In which Christine makes a dirty joke, Lucy doesn't get it, and we all laugh.
... We all laugh.
Table of Contents.
It’s not that I dislike confrontation, though I abhor it; I’m just a wuss. Christine once told a guy I was trying to get the nerve up to ask out that I was a Grade A pussy, which she seemed to get a kick out of. I’m a wimp and a push over, but it is just wrong to call someone else those things. She just laughed at me. I sulked in my room until she brought me ice cream.
But now, as the guy in charge was asking everyone to take their seats, I was starting to realize that maybe I should have embraced my wimpiness. There’s a whole book series about a diary of a wimpy kid, isn’t there? Though, it probably isn’t about coming to terms with one’s inner wimp. I never read it; I assume it is like all loser stories, where the losers turn out to be winners, in the end. Through the power of friendship and pluck.
I’m plucky. If I ever had to be the lead in a movie, the description would be: “Plucky girl. Hollywood Homely.” It would probably include “quirky.” And “she cleans up pretty.” Also, I would hope that they find a relatively no-name girl to play me. I would want to be someone’s break-out role.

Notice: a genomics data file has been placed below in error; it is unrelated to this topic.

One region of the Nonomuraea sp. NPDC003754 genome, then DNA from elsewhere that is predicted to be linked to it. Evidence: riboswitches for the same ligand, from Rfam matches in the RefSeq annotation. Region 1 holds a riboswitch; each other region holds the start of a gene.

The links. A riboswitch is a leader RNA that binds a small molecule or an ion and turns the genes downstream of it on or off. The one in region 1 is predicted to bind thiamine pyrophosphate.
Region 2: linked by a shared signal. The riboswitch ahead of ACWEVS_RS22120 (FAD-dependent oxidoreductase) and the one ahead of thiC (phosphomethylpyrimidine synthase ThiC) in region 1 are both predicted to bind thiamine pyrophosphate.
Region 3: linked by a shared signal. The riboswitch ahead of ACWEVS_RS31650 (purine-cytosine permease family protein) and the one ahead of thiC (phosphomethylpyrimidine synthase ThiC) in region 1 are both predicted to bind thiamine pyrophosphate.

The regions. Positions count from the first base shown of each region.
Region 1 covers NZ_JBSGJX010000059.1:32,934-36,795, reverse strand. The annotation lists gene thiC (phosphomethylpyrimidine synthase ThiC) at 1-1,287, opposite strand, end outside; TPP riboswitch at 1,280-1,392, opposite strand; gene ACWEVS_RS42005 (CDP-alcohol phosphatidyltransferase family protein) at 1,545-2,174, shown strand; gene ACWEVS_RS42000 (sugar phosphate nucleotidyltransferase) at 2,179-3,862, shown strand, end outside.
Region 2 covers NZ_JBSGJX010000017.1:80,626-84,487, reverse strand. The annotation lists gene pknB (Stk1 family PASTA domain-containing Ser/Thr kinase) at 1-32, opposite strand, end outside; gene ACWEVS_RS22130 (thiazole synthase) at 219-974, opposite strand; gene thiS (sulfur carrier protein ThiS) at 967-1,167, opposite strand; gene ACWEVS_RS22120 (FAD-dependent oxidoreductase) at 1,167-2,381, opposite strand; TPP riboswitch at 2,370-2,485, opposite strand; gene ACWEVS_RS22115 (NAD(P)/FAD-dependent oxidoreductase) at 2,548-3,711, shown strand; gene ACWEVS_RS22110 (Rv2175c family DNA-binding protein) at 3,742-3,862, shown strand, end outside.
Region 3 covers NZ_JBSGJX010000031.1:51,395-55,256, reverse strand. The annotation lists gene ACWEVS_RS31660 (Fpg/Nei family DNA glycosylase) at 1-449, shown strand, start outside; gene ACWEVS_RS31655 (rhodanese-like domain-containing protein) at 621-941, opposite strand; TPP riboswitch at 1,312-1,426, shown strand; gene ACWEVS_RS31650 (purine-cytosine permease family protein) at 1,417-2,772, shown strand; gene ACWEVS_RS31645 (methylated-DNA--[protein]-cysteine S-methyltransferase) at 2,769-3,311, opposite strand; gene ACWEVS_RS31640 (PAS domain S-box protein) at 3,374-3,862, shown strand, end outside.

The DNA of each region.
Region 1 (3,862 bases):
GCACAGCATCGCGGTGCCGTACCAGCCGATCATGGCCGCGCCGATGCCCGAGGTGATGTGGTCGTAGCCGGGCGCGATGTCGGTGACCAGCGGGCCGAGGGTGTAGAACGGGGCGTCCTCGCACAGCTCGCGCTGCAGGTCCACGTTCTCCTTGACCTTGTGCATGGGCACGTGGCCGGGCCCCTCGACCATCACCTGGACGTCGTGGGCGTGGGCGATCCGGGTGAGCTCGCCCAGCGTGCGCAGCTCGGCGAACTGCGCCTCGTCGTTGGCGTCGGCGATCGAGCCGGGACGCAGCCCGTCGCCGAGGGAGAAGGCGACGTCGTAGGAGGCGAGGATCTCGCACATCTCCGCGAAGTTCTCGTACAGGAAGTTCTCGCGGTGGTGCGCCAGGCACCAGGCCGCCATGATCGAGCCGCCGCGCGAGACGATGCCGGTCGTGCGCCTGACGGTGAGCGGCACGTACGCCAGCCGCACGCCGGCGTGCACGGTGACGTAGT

So, anyway, there I was dejectedly at the table with Fiona, the pony-tailed mechanic, and Christine.
“Kenny was boring me. He doesn’t know how to hold his pinkie during high tea. Plus, you looked lonely,” She said when she took the seat next to me. “Also: This table gets served earlier.”
“You’re not having tea.”
“The point is that he doesn’t do very well pretending to be snobby. Also, all they’re talking about is bowling,” She said. “‘We could serve chili cheese nachos,’ ‘That’s a loss leader,’ ‘Is that like the winner of the losers?’ It’s so banal.”
“I see someone’s been updating the word of the day calendar.”
“Banal is the most disappointing word your calendar has ever taught me,” She said. “I thought it meant bad ass for the longest time. Now I know that my literature teacher didn’t like anything I wrote.”
“I’m sorry Christine. Want to know what would make you really happy?”
“Booze? Money? Puppies?”
“Pulling the fire alarm before Jon’s speech. It’s my new idea for revenge.”
“Your new idea sounds like a way of wussing out of your old idea. Vetoed.” We sat in silence for a bit, as we both pretended to be very intrigued by Fiona talking about when she might get around to meeting Mortimer’s parents.
“I’m going to go talk to Sam,” I said.
“Do you have some insights into Bowltopia?” Christine asked. “It’s a portmanteau of bowl and utopia.”
“I’m taking away my word of the day calendar.”